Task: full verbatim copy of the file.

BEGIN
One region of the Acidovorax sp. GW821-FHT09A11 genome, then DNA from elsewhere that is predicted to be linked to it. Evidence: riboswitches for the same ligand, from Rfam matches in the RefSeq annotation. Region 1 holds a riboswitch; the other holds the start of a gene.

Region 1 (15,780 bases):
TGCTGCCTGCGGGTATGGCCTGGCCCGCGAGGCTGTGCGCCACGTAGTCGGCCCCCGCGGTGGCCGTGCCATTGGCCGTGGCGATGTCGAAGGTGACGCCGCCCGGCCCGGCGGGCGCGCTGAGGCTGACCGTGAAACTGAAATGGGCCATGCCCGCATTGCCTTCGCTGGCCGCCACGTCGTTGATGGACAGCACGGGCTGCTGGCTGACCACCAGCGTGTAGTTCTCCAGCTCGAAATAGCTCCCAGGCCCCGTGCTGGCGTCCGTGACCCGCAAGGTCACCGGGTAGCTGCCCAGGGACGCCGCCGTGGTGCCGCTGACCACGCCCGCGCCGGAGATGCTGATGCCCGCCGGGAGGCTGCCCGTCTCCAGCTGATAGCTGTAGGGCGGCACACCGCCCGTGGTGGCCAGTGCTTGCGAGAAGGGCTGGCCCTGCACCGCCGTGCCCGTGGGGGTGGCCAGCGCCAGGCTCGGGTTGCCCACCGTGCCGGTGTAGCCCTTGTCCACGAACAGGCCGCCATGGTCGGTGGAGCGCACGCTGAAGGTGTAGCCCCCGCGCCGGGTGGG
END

One region of the Acidovorax sp. GW821-FHT09A11 genome, then DNA from elsewhere that is predicted to be linked to it. Evidence: riboswitches for the same ligand, from Rfam matches in the RefSeq annotation. Region 1 holds a riboswitch; the other holds the start of a gene.

Region 1 (15,780 bases):
TGCTGCCTGCGGGTATGGCCTGGCCCGCGAGGCTGTGCGCCACGTAGTCGGCCCCCGCGGTGGCCGTGCCATTGGCCGTGGCGATGTCGAAGGTGACGCCGCCCGGCCCGGCGGGCGCGCTGAGGCTGACCGTGAAACTGAAATGGGCCATGCCCGCATTGCCTTCGCTGGCCGCCACGTCGTTGATGGACAGCACGGGCTGCTGGCTGACCACCAGCGTGTAGTTCTCCAGCTCGAAATAGCTCCCAGGCCCCGTGCTGGCGTCCGTGACCCGCAAGGTCACCGGGTAGCTGCCCAGGGACGCCGCCGTGGTGCCGCTGACCACGCCCGCGCCGGAGATGCTGATGCCCGCCGGGAGGCTGCCCGTCTCCAGCTGATAGCTGTAGGGCGGCACACCGCCCGTGGTGGCCAGTGCTTGCGAGAAGGGCTGGCCCTGCACCGCCGTGCCCGTGGGGGTGGCCAGCGCCAGGCTCGGGTTGCCCACCGTGCCGGTGTAGCCCTTGTCCACGAACAGGCCGCCATGGTCGGTGGAGCGCACGCTGAAGGTGTAGCCCCCGCGCCGGGTGGG